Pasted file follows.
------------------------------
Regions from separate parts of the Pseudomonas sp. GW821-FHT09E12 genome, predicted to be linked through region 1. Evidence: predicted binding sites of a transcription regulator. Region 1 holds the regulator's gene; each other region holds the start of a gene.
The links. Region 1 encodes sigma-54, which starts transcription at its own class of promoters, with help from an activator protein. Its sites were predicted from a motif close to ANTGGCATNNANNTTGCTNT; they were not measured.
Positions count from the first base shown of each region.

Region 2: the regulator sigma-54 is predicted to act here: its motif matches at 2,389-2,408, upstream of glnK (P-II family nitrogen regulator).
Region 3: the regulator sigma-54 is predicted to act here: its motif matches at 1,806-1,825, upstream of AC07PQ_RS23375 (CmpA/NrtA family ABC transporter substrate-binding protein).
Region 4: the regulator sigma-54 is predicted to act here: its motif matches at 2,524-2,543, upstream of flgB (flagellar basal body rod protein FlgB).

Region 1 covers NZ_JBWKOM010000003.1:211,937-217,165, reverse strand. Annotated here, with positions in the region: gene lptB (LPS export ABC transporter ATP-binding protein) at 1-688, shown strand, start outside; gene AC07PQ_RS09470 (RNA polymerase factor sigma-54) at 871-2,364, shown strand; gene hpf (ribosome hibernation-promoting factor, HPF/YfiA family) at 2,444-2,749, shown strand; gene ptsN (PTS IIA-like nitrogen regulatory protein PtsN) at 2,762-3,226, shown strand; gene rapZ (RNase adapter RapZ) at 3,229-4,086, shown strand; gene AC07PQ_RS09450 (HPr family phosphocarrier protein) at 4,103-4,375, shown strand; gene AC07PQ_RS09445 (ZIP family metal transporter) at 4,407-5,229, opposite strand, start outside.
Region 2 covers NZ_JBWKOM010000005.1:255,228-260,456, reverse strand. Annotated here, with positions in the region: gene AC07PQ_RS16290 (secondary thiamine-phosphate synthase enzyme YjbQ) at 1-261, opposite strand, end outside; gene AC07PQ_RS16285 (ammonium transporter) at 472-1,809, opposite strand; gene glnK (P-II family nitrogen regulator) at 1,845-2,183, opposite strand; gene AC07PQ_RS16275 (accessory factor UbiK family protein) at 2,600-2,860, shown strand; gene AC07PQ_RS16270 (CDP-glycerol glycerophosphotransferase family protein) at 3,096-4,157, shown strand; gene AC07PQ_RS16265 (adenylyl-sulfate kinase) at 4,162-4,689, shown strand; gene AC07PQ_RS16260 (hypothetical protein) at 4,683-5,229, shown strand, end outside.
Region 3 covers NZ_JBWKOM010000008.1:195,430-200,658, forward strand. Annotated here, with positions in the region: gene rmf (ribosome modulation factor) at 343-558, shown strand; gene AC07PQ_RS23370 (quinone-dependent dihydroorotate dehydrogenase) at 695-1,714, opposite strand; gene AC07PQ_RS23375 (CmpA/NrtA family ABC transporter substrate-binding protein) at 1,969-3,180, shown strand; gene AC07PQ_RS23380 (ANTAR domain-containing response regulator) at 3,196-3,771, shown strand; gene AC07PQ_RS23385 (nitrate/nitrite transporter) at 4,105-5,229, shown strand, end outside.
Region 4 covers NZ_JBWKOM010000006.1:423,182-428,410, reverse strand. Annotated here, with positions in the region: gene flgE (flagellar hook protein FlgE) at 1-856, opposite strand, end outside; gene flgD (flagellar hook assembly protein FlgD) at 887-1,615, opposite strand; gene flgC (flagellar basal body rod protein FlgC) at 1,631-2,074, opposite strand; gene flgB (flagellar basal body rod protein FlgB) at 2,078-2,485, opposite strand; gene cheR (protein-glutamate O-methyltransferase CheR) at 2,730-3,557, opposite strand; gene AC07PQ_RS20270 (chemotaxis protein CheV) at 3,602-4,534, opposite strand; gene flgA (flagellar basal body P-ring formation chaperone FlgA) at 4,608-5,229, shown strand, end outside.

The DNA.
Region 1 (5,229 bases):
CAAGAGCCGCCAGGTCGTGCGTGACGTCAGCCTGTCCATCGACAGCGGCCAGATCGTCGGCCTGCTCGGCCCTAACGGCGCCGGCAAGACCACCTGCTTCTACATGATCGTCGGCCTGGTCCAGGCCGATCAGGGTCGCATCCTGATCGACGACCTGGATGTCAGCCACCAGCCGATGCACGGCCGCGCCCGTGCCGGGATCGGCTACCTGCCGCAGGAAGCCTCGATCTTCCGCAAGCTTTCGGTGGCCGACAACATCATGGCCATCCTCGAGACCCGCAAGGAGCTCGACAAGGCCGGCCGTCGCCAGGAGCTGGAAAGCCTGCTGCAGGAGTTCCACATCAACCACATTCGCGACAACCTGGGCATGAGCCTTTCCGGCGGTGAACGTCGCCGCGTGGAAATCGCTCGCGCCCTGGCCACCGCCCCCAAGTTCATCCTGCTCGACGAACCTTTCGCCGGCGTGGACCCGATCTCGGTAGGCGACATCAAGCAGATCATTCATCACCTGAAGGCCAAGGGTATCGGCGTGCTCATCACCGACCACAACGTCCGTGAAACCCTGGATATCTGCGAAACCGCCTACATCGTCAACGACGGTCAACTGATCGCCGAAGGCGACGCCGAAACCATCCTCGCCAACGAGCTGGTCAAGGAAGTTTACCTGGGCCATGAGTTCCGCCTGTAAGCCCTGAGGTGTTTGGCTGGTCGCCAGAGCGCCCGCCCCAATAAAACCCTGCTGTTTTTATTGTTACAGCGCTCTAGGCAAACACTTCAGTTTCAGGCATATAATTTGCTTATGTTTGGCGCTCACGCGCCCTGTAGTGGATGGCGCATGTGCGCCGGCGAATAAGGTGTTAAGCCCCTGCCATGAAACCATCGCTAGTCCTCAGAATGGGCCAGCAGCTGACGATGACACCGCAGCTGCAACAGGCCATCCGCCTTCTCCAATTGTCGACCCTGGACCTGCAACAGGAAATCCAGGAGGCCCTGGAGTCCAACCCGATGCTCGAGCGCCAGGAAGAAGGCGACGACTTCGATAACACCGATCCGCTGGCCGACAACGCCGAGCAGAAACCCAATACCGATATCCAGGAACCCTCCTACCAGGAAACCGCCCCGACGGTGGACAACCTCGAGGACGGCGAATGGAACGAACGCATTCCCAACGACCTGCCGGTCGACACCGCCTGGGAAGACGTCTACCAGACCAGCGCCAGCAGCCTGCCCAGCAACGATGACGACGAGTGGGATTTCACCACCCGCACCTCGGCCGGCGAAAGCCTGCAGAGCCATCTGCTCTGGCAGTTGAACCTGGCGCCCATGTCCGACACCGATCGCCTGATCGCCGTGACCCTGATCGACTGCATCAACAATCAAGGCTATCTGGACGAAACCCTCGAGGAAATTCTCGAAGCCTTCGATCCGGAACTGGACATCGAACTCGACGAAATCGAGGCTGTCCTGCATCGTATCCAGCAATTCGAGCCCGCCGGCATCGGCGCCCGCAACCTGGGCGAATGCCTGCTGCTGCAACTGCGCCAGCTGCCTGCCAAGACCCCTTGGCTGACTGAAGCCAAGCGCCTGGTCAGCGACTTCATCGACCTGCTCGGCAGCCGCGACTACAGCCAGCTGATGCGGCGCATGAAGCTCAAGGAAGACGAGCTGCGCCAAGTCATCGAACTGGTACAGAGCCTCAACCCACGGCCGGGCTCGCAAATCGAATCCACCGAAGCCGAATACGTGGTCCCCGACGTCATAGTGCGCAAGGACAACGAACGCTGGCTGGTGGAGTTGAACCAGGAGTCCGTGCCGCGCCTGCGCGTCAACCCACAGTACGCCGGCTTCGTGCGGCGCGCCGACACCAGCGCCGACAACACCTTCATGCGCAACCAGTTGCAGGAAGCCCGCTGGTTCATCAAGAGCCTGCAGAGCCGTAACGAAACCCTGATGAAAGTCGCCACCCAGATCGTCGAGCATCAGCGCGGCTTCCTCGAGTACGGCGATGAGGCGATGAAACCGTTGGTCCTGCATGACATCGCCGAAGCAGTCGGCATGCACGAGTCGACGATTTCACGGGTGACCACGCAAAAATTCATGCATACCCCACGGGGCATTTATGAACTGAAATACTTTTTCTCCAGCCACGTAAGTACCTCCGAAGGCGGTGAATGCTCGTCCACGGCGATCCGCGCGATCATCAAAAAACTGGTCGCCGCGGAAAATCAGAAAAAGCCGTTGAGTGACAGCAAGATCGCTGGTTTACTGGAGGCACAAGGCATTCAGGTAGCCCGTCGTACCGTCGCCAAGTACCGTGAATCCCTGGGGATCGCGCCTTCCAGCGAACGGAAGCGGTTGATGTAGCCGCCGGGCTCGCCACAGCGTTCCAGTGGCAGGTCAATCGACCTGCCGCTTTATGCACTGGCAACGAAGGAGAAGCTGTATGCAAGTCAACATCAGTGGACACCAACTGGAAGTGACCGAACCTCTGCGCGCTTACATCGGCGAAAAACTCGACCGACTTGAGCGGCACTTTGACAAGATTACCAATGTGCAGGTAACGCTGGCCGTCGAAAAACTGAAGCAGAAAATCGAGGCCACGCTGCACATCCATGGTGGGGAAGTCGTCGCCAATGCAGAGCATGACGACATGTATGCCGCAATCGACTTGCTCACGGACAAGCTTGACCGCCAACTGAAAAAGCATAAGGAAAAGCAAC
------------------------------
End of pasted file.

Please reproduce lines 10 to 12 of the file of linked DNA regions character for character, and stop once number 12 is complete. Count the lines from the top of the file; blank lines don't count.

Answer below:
Region 4 covers NZ_JBWKOM010000006.1:423,182-428,410, reverse strand. Annotated here, with positions in the region: gene flgE (flagellar hook protein FlgE) at 1-856, opposite strand, end outside; gene flgD (flagellar hook assembly protein FlgD) at 887-1,615, opposite strand; gene flgC (flagellar basal body rod protein FlgC) at 1,631-2,074, opposite strand; gene flgB (flagellar basal body rod protein FlgB) at 2,078-2,485, opposite strand; gene cheR (protein-glutamate O-methyltransferase CheR) at 2,730-3,557, opposite strand; gene AC07PQ_RS20270 (chemotaxis protein CheV) at 3,602-4,534, opposite strand; gene flgA (flagellar basal body P-ring formation chaperone FlgA) at 4,608-5,229, shown strand, end outside.

The DNA.
Region 1 (5,229 bases):